NRDC filed suit this week against the U.S. Department of Energy (DOE) for unlawfully suspending parts of an energy efficiency rule that had prevented replacement central air conditioners from evading stricter energy-saving requirements. DOE’s action will mean higher utility bills for consumers and more pollution from power plants generating electricity to run these inefficient A/C units.
Our lawsuit, filed Thursday in the U.S. District Court for the Southern District of New York, argues that DOE’s stay is unlawful. The Administrative Procedure Act provision relied on by DOE as grounds to issue the stay does not allow an agency to suspend a rule that’s already in effect, as DOE did here. Moreover, DOE failed to give a sufficient explanation justifying the stay, as they are required to do.
DOE’s stay indefinitely halted two provisions of a January 2017 rule that updated the energy efficiency test procedures for central air conditioners and heat pumps. Those two provisions had closed a loophole that had allowed certain replacement air conditioners to avoid meeting stricter energy efficiency regulations. As we note in our lawsuit, one manufacturer, Johnson Controls International (JCI), has been using the loophole to sell replacement units without having to meet stricter efficiency requirements. DOE’s stay reopened that loophole to JCI and other manufacturers.
Back in 2016, DOE began enforcing a requirement that replacement air conditioners—the outdoor halves of typical split central air conditioners—meet energy efficiency standards. They were to do so according to a new, specific test procedure for replacements, a move widely supported by industry and efficiency advocates. At the time, the policy applied primarily to air conditioners using last-generation refrigerant R-22, which destroys stratospheric ozone and has been tightly regulated in the U.S. for years. In response to DOE’s imposition of the new test procedure, nearly all manufacturers of R-22 air conditioners ceased production; in most cases, the older R-22 products would have failed to meet newer energy efficiency standards.
Shortly thereafter, JCI introduced a unique product line that could be used either as an R-22 replacement unit or as a complete central air conditioning system. Each type has a separate test procedure, and JCI was required to rate the energy efficiency according to whichever use was predominant. JCI chose to certify by the easier path: as complete installations. But as DOE later found, these units are, in fact, “predominantly sold in scenarios in which the outdoor unit is replaced, and the indoor unit is not replaced”—in other words, replacement scenarios.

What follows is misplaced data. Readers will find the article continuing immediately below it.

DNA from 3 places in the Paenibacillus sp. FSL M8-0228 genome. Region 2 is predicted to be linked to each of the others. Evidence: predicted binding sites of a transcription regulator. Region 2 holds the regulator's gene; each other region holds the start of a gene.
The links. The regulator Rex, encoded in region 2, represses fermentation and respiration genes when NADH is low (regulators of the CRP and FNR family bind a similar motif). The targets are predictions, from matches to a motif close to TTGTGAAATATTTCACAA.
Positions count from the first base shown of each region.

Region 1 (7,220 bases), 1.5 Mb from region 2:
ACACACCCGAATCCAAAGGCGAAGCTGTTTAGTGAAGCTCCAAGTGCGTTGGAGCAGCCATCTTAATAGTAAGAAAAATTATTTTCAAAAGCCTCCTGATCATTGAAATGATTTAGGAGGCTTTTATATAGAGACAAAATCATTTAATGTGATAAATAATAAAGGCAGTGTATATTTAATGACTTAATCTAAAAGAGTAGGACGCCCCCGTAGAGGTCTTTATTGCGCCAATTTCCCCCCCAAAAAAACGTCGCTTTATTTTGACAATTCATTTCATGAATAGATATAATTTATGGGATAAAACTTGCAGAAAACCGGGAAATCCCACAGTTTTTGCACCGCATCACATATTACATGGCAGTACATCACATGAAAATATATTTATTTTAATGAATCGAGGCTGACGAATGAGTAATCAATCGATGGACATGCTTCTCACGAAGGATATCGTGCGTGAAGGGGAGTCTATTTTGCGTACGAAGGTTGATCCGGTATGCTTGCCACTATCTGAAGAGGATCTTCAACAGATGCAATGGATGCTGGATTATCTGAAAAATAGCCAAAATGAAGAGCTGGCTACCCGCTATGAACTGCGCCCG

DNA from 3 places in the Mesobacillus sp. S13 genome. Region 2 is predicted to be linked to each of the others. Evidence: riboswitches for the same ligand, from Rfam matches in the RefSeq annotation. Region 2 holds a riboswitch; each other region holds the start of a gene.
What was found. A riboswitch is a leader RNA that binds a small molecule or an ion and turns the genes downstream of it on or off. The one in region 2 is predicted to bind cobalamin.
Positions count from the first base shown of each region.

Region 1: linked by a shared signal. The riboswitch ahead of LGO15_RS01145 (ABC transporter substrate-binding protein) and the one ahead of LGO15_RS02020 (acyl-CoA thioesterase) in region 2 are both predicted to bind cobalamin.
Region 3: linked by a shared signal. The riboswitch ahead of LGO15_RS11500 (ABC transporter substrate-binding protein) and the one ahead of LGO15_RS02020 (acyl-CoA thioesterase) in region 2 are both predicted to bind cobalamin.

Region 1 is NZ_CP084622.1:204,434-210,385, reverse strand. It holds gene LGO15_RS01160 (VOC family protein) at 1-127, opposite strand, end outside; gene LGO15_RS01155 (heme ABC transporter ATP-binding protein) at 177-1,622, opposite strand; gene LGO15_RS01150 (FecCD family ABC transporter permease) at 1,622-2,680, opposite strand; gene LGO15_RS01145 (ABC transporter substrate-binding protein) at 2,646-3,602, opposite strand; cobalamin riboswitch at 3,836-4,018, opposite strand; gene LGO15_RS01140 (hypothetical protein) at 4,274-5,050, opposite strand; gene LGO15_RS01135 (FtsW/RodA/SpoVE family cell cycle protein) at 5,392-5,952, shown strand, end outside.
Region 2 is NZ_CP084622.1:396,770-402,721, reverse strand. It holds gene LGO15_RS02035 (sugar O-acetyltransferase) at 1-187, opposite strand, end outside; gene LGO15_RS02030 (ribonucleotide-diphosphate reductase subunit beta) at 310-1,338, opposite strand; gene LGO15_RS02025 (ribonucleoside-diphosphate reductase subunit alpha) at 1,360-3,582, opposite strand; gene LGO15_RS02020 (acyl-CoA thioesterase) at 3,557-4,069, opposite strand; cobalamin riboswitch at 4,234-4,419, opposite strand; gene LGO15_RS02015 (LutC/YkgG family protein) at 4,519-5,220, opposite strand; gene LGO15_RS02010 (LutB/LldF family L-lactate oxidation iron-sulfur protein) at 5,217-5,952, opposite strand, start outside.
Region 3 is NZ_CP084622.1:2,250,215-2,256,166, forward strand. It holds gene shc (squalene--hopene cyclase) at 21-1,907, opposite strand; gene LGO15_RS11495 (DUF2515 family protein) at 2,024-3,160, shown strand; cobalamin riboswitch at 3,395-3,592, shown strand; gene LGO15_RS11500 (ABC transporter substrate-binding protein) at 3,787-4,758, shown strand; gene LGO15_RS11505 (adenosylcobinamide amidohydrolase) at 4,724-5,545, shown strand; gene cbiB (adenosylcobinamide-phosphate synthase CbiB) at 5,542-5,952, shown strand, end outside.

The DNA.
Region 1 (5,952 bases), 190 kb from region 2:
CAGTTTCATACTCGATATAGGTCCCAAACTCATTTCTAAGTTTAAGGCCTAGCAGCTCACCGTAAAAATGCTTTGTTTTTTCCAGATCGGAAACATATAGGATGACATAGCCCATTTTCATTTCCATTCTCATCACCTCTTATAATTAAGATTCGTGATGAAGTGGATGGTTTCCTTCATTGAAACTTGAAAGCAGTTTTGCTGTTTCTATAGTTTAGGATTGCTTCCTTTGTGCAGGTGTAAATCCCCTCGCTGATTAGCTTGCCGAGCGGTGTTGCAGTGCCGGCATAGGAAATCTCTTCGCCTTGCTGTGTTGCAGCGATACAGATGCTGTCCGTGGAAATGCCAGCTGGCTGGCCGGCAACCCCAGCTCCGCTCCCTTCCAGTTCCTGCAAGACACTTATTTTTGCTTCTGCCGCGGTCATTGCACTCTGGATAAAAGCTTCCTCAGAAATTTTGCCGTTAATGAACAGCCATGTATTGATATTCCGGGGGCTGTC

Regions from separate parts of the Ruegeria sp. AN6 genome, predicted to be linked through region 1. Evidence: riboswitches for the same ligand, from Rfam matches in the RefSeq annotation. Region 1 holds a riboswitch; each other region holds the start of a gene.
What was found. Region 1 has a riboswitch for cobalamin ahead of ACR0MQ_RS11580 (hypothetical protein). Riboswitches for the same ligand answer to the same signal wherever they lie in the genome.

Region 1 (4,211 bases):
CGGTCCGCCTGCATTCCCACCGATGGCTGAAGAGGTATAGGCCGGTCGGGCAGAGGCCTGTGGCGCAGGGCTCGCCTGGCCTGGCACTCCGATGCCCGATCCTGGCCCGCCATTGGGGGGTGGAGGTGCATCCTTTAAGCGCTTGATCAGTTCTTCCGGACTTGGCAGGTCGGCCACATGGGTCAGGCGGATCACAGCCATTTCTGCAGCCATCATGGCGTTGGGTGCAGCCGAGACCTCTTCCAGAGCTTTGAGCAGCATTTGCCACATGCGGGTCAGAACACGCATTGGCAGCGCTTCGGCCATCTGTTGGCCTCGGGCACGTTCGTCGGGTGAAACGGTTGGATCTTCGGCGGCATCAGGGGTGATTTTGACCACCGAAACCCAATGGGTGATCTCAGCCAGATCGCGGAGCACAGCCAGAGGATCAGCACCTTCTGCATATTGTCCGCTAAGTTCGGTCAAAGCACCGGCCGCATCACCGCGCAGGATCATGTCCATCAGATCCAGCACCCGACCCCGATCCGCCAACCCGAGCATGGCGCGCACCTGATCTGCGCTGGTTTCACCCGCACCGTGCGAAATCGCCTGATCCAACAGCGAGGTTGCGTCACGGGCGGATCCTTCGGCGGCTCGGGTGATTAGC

The “Test Procedures for Central Air Conditioners and Heat Pumps” rule, published in early January 2017, clarified that any air conditioner that can be used as a replacement unit must be tested as a replacement unit. This update raised the bar for JCI’s products, as DOE had for many other R-22 air conditioners.
The Trump DOE had twice delayed the effective date of that Test Procedures Rule without notice or comment. In the meantime, JCI sued DOE over the Test Procedures Rule in the Court of Appeals for the Seventh Circuit, but progress on that case was suspended indefinitely while JCI and DOE pursued settlement out of court. Meanwhile, JCI sought—and DOE granted—an extension exempting their products from compliance with the Test Procedures Rule until January 2018. Now, in the challenged stay, DOE has suspended the relevant provisions indefinitely, re-opening the loophole to any manufacturer.
As we did when Trump’s Environmental Protection Agency and Bureau of Land Management suspended safeguards against methane gas leaks from oil and gas infrastructure, we are stepping in, this time represented by Democracy Forward, to prevent DOE’s rollback of energy efficiency requirements that protect consumers and the environment. We’re here to make sure this administration does not halt these important consumer, environmental, and public health protections without following the law.
This post was co-authored with my colleague Alex Hillbrand.